Australian house prices have started falling — officially — according to the Australian Bureau of Statistics home price index for the June quarter. The fall is not uniform, but it is gathering pace.

Booming Perth and Melbourne saw falls, but there was a surprise small rise in Sydney (which is supposed to be suffering big falls across most suburbs) while Queensland house prices and those in Darwin and Adelaide again rose.

It is quite likely the drop will become more pronounced as revisions happen in earlier months: already the sharp 1.1% rise in the March quarter, compared to the December quarter, has been slashed (as many economists suggested it might) to a rise of 0.4%. That and the 0.3% fall in the June quarter, compared to March, left the Index 8.2% higher in the year to June, according to the initial estimate of a 13.8% rise in the year to March. That March year rise was cut to 13.2%, which according to some economists is still too high.

The ABS said that “Preliminary estimates show the price index for established houses for the weighted average of the eight capital cities decreased –0.3% in the June quarter 2008.”

That was much less, around a third under the 1% drop expected by the market and most economists.

Private price surveys have suggested that prices in most capital city markets are falling, but that’s not how the ABS reported it (the Index is for a quarter, not the latest month).

The capital city indexes rose in Darwin (+1.9%), Brisbane (+0.6%), Adelaide (+0.4%) and Sydney (+0.3%), and fell in Perth (–2.4%), Hobart (–2.0%), Canberra (–1.4%) and Melbourne (–0.3%). The movement in the preliminary established house price index between December quarter 2007 and March quarter 2008 has been revised from an estimated increase of 1.1% to an increase of 0.4%. Over the year to June quarter 2008, preliminary estimates show that the price index for established houses for the weighted average of the eight capital cities rose 8.2%. Annually, house prices rose in Adelaide (+16.2%), Melbourne (+14.1%), Brisbane (+14.0%), Canberra (+7.2%), Darwin (+7.0%), Sydney (+4.4%) and Hobart (+3.0%) and fell in Perth (–0.9%). The movement in the preliminary established house price index between March quarters 2007 and 2008 has been revised from an estimated increase of 13.8% to an increase of 13.2%.

The news ads to the slowdown in building approvals in June and the slump in retail sales. But despite some commentators warning of a big fall in house prices that is unlikely to happen. In the 2008 financial year just over 156,000 new homes and apartments and units were approved, compared to annual demand of 180,000 or more (which is estimated by Federal treasury to be rising to around 200,000 by 2010).

Goldman Sachs JBWere (which had forecast a 1% drop in the index) said this morning that “a precipitous fall in prices is unlikely, given that longer-run supply-demand fundamentals remain generally supportive.

Based on last week’s flow of poor news for the economy Goldman Sachs’ economists said this morning they now viewed the economy as approaching “stalling speed” with a rate cut to happen by the end of the year.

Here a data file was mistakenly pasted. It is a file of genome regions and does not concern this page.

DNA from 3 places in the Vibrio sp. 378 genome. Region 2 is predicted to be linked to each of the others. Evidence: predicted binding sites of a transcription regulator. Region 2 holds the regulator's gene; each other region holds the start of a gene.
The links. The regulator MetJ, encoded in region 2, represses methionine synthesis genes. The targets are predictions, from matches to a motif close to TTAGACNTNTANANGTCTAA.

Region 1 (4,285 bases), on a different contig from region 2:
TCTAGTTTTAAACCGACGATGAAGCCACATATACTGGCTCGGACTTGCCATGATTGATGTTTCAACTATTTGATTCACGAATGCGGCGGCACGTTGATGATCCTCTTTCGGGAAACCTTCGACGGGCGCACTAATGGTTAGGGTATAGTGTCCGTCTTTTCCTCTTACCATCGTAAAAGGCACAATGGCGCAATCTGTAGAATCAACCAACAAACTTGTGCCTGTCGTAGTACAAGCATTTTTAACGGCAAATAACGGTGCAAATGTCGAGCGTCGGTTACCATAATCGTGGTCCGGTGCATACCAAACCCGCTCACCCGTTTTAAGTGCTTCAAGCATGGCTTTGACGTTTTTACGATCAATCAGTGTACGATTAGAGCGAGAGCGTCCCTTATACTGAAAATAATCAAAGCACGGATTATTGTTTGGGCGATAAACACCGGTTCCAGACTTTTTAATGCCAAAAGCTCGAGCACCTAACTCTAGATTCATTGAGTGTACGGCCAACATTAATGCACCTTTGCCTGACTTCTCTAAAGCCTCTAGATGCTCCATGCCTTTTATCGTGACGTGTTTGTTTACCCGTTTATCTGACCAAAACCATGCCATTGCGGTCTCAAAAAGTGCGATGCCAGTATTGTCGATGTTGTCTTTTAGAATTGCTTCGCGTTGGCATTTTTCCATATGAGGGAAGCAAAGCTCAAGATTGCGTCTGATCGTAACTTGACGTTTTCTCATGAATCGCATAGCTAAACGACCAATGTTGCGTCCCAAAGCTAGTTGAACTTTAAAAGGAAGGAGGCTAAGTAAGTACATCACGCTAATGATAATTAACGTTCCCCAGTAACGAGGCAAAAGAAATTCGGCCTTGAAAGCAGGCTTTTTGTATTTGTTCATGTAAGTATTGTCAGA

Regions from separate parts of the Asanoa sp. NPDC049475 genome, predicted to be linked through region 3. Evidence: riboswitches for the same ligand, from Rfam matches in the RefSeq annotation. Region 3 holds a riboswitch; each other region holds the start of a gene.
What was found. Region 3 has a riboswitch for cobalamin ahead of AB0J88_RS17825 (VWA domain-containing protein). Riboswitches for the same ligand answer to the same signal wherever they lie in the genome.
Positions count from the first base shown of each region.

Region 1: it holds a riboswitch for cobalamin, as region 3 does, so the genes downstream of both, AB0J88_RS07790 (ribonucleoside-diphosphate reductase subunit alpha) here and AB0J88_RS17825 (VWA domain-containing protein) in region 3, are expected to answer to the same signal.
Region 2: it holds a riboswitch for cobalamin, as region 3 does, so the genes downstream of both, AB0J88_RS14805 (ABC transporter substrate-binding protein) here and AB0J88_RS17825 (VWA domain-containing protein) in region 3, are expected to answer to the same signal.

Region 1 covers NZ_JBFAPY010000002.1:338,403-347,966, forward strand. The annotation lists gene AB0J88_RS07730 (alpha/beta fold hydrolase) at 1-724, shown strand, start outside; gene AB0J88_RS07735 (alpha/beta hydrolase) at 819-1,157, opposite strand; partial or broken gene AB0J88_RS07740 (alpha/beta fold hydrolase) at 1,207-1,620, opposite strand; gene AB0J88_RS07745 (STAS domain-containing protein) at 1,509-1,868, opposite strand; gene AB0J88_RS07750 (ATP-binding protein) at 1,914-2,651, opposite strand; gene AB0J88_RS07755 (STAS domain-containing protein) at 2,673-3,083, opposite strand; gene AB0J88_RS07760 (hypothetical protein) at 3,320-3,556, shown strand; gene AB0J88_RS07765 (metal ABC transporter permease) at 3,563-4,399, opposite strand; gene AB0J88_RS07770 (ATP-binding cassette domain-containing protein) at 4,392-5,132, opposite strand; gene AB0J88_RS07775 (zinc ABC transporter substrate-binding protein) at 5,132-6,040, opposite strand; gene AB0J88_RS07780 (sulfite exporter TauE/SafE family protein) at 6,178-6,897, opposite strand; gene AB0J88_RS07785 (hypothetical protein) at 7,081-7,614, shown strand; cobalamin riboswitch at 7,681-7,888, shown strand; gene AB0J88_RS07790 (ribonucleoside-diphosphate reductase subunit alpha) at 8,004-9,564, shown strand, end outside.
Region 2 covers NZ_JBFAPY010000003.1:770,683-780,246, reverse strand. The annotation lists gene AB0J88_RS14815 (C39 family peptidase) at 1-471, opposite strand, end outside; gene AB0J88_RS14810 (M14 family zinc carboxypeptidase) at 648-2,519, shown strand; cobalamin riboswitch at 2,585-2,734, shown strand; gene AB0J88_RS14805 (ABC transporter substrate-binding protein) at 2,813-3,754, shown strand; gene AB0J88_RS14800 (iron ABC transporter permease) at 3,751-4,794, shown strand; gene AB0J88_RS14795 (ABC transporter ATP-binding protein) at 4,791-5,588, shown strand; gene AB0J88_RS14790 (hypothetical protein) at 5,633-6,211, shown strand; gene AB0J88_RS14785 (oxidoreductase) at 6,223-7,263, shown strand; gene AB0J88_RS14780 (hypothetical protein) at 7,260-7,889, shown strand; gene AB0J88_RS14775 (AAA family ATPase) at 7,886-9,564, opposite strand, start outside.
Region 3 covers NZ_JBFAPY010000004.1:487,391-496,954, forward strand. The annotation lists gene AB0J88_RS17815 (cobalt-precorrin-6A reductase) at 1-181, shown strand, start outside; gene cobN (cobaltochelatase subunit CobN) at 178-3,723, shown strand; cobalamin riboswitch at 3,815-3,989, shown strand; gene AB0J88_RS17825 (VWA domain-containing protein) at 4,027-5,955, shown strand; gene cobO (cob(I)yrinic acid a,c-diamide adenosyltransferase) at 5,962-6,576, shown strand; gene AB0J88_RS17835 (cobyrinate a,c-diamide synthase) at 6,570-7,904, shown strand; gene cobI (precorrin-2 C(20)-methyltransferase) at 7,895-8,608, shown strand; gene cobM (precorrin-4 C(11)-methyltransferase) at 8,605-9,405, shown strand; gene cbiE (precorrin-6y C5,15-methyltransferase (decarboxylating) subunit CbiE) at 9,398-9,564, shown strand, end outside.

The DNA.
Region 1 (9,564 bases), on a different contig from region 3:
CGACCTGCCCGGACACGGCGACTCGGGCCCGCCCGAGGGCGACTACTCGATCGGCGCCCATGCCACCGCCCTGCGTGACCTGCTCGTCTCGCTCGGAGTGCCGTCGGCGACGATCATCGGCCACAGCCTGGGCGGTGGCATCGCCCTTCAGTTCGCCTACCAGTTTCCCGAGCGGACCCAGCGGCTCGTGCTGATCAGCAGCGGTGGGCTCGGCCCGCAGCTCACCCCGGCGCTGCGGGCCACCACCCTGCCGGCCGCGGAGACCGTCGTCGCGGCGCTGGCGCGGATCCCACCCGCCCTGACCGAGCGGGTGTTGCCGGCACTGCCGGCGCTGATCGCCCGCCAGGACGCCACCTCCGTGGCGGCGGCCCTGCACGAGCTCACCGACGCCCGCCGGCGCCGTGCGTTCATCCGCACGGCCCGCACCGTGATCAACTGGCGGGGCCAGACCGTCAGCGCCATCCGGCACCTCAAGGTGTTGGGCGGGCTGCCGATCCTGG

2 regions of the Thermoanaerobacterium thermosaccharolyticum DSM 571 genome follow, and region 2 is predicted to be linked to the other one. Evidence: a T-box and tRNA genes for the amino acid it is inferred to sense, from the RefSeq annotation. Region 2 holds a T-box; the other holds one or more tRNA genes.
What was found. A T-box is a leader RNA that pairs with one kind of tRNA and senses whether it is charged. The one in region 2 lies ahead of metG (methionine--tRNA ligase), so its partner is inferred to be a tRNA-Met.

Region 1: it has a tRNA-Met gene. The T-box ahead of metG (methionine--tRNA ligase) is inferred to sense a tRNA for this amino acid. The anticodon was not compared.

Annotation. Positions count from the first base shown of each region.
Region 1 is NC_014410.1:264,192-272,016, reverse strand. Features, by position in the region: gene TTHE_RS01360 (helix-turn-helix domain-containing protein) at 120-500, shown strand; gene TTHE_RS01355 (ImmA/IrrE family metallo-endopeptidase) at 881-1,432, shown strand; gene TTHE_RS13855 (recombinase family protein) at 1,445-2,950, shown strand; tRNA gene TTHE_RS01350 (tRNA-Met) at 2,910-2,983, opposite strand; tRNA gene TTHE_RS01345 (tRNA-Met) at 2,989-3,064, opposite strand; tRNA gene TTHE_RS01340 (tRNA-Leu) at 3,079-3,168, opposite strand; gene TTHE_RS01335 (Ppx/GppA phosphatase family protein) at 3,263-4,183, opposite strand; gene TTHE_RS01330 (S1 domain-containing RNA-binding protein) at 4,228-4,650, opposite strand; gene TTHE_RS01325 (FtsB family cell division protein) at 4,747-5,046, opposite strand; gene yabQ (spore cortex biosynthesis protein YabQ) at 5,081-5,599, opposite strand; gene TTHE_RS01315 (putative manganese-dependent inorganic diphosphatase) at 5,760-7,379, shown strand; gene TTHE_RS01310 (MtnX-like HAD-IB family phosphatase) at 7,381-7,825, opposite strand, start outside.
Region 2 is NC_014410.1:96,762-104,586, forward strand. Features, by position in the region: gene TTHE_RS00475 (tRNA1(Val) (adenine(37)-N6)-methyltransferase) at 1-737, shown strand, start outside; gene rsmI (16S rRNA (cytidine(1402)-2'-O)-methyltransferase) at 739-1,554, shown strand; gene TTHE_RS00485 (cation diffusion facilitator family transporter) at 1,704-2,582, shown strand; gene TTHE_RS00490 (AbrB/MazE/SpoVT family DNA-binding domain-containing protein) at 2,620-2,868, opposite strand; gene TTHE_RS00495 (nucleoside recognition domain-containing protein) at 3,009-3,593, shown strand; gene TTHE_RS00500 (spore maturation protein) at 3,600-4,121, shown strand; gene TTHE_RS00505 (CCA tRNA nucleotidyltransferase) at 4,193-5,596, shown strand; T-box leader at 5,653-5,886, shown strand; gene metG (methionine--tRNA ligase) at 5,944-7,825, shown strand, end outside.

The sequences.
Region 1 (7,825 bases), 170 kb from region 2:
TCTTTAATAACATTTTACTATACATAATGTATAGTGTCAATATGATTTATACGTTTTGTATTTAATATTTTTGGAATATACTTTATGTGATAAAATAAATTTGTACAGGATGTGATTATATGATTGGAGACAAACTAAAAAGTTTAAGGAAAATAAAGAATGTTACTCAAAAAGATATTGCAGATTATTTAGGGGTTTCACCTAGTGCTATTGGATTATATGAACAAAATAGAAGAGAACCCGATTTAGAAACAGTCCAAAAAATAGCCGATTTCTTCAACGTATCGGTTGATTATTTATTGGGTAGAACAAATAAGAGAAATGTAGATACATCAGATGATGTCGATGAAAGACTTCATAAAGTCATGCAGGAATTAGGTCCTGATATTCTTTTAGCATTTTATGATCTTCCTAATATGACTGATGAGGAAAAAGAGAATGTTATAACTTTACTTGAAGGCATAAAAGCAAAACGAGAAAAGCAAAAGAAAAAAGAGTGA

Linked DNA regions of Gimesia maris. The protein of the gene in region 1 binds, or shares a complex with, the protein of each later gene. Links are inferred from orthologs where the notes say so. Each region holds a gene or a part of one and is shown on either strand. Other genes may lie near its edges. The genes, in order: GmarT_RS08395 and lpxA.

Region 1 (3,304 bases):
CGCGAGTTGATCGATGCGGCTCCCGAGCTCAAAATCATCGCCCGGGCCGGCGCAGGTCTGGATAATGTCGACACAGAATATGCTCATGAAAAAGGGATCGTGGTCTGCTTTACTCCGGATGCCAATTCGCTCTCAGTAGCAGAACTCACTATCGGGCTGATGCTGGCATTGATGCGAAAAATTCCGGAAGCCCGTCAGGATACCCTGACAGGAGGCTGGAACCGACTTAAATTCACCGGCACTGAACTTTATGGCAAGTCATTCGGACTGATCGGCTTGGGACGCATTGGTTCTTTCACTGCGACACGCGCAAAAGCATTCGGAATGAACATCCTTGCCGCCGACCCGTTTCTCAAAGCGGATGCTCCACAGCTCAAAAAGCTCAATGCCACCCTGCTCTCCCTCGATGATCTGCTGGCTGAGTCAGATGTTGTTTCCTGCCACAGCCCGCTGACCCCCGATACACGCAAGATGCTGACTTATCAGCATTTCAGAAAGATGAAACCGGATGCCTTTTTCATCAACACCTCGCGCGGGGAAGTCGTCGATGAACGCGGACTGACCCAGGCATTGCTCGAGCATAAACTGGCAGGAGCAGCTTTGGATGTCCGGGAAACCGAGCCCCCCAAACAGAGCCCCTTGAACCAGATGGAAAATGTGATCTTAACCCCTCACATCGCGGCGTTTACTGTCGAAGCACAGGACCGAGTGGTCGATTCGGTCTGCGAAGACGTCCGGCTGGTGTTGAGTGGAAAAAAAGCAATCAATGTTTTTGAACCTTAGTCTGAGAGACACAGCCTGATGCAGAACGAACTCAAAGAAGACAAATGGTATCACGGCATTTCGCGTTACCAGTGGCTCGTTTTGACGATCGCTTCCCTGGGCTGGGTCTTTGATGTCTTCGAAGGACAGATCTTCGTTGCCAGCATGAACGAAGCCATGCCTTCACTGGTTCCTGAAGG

“We have now formally changed our interest rate forecasts. Over the past 12 months our forecasts have called for the commencement of the RBA rate cutting phase to occur in 2Q09 with 75bp of cuts by end-09. We now expect the RBA to commence cutting rates in November 2008 and expect 100bp of easing by end-09,” the Goldman Sachs’ economists said.

“A debilitating mixture of household and financial sector deleveraging resulting in sharply slowing credit growth, record real oil prices, contractionary fiscal settings and the tightest level of financial conditions since the early 1990s recession have coagulated into a recessed retail environment and a slump in confidence which is now visiting levels only witnessed during recession periods. With the employment market likely to weaken materially over the 2H08 the RBA will need to address the crisis of confidence to avoid a more pernicious outcome for the economy.

“The economy is still likely to skirt around a technical recession, thanks in part to an anticipated recovery in farm production, but the pace of deceleration has likely unnerved the RBA and the risk of a hard landing remains high (approx 40%).

“The economy already appears to be operating at close to stall speed.”

And adding to this impression of an accelerating slowdown, the monthly ANZ job ads series, out today shows the annual rate of jobs growth fell from 6.2% in June to 5.5% in July.

The ANZ said that the total number of jobs advertised in major metropolitan newspapers and on the internet fell by a seasonally adjusted 0.3% in July to a weekly average of 261,936 per week.

“This follows a 3.0% decrease in June. The total number of advertisements in July was 5.5% higher than 12 months ago.

“Looking at the different channels for advertising jobs, the number of job advertisements in major metropolitan newspapers decreased by 5.1% in July to an average of 15,739 per week. This followed a 3.5% decrease in June. Newspaper job advertisements are now 21.7% lower than in July 2007.

“The fall in newspaper job advertisements in July was driven by decreases in South Australia (-9.7%), Victoria (-8.6%), Western Australia (-6.6%), Queensland (-5.2%), New South Wales (-2.0%), and the Northern Territory (-1.4%). In contrast, Tasmania (+1.0%) and the ACT (+4.2%) both had solid gains in newspaper job advertisements.

“The number of internet job advertisements was stable at an average of 246,197 per week in July up slightly from an average of 246,112 in June. In trend terms, internet job advertisements continued to fall by a modest 0.5% in July, although they remain 8.8% higher than a year ago.”

Peter Fray

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